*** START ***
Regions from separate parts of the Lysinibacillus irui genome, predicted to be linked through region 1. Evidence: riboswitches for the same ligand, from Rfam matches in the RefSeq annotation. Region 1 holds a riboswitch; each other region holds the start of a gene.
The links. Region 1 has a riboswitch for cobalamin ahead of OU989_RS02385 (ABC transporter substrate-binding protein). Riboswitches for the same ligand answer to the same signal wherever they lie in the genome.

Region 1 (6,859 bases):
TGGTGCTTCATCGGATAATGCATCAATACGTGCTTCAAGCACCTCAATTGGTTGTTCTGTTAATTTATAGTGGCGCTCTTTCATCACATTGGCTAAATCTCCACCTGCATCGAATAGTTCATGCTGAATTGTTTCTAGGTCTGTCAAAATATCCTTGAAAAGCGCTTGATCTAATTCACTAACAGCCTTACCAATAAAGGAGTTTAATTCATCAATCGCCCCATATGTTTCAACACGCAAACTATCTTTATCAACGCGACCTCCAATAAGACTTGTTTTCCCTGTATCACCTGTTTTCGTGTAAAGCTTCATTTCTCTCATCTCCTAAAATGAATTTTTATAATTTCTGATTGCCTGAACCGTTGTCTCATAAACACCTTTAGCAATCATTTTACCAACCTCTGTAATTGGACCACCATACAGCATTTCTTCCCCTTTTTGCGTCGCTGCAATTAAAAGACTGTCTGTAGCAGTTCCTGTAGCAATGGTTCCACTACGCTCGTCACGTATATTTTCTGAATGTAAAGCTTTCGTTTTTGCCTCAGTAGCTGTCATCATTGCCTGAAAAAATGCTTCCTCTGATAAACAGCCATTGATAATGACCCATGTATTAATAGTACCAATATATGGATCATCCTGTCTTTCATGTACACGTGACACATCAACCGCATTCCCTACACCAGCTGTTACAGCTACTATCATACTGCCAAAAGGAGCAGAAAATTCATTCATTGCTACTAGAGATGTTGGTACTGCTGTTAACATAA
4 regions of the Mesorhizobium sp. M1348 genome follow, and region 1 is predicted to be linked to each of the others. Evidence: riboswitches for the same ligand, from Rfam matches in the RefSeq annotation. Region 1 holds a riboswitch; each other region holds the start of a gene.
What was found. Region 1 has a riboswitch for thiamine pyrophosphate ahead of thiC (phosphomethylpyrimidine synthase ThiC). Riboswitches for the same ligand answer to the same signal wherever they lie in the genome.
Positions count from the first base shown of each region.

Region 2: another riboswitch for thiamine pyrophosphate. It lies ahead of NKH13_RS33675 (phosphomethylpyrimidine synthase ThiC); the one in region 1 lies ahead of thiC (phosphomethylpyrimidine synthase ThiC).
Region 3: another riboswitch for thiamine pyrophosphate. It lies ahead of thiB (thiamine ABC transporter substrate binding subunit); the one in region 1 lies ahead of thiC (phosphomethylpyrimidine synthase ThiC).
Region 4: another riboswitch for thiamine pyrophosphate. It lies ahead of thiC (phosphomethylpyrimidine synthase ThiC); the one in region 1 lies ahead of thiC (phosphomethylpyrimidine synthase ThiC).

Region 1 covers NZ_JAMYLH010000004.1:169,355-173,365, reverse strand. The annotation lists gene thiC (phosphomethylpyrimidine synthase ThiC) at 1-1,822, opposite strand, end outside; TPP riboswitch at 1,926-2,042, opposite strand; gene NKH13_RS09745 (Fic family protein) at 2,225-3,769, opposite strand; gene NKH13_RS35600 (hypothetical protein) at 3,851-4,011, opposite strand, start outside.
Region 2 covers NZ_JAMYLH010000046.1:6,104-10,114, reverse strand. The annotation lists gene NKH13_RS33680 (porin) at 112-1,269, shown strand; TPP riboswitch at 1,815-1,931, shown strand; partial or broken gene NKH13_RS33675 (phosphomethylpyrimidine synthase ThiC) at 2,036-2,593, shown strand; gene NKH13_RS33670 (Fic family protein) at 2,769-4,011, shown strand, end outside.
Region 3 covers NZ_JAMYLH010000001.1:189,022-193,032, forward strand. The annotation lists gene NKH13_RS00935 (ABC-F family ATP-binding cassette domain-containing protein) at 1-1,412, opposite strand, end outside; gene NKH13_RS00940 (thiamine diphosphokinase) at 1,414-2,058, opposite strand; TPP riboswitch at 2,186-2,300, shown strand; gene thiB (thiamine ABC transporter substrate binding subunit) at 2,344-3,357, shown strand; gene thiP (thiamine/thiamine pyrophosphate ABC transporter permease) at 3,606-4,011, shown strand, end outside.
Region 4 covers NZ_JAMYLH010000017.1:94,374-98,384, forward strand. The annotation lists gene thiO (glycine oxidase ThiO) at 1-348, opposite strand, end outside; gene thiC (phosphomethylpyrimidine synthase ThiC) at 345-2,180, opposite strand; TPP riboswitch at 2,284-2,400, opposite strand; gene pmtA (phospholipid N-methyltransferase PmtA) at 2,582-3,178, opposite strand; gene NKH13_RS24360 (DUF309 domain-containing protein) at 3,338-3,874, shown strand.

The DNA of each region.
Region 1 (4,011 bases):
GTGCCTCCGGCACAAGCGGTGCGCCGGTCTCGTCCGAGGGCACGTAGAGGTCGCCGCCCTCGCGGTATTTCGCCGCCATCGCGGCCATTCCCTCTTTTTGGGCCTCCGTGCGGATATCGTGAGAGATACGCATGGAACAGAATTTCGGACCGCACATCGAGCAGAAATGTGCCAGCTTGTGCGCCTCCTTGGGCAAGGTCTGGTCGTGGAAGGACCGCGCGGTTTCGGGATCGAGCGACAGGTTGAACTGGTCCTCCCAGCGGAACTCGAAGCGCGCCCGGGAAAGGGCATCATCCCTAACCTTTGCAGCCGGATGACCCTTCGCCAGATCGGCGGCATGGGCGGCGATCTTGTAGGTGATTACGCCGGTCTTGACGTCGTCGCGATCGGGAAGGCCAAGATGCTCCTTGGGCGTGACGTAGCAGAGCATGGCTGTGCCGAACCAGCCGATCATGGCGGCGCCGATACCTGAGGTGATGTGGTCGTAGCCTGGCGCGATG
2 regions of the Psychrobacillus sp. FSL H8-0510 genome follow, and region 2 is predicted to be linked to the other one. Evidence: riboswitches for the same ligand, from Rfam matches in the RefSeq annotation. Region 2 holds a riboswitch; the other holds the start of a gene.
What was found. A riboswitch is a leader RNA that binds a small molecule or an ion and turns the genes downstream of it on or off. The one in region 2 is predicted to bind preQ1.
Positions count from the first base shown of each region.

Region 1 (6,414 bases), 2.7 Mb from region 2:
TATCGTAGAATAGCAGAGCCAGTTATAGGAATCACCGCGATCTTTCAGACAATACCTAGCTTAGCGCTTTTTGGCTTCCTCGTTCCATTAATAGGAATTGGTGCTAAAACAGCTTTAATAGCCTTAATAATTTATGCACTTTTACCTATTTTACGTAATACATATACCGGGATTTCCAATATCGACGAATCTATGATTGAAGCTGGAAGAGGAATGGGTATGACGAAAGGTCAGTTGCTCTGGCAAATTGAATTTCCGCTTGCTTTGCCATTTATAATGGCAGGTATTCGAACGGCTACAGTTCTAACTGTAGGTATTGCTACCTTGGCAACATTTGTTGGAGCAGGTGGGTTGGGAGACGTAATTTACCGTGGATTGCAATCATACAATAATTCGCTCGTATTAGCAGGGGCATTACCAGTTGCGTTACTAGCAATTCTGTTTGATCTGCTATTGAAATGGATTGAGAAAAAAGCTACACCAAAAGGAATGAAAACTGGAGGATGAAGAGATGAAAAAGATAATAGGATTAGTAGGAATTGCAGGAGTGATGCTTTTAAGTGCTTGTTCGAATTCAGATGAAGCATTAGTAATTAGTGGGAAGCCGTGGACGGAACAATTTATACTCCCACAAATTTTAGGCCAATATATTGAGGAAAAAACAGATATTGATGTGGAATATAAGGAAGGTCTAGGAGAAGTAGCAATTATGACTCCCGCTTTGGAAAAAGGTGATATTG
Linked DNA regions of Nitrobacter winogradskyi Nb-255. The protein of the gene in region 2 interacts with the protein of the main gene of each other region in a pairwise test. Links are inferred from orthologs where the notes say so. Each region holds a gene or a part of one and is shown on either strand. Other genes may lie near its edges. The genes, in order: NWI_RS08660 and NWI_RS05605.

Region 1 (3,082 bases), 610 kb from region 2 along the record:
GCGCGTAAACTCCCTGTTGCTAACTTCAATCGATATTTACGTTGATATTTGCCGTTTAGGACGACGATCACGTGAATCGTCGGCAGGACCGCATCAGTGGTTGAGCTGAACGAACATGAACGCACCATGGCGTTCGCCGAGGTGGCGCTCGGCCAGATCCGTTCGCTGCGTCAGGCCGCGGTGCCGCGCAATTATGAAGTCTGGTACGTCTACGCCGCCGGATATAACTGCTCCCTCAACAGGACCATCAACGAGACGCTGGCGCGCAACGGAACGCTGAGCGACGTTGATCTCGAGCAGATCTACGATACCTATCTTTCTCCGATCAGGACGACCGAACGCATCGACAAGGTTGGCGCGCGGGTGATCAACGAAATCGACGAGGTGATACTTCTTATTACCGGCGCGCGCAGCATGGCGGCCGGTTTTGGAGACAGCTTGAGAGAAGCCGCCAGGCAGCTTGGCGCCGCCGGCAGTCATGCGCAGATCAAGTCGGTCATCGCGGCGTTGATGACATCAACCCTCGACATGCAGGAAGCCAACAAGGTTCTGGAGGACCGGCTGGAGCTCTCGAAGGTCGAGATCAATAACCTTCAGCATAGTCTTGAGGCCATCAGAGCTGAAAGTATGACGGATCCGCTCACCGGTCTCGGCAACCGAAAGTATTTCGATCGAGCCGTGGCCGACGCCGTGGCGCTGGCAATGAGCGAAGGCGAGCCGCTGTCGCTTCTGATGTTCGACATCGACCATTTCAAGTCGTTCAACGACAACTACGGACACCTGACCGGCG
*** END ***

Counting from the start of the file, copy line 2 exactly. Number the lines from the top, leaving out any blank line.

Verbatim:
The links. Region 1 has a riboswitch for cobalamin ahead of OU989_RS02385 (ABC transporter substrate-binding protein). Riboswitches for the same ligand answer to the same signal wherever they lie in the genome.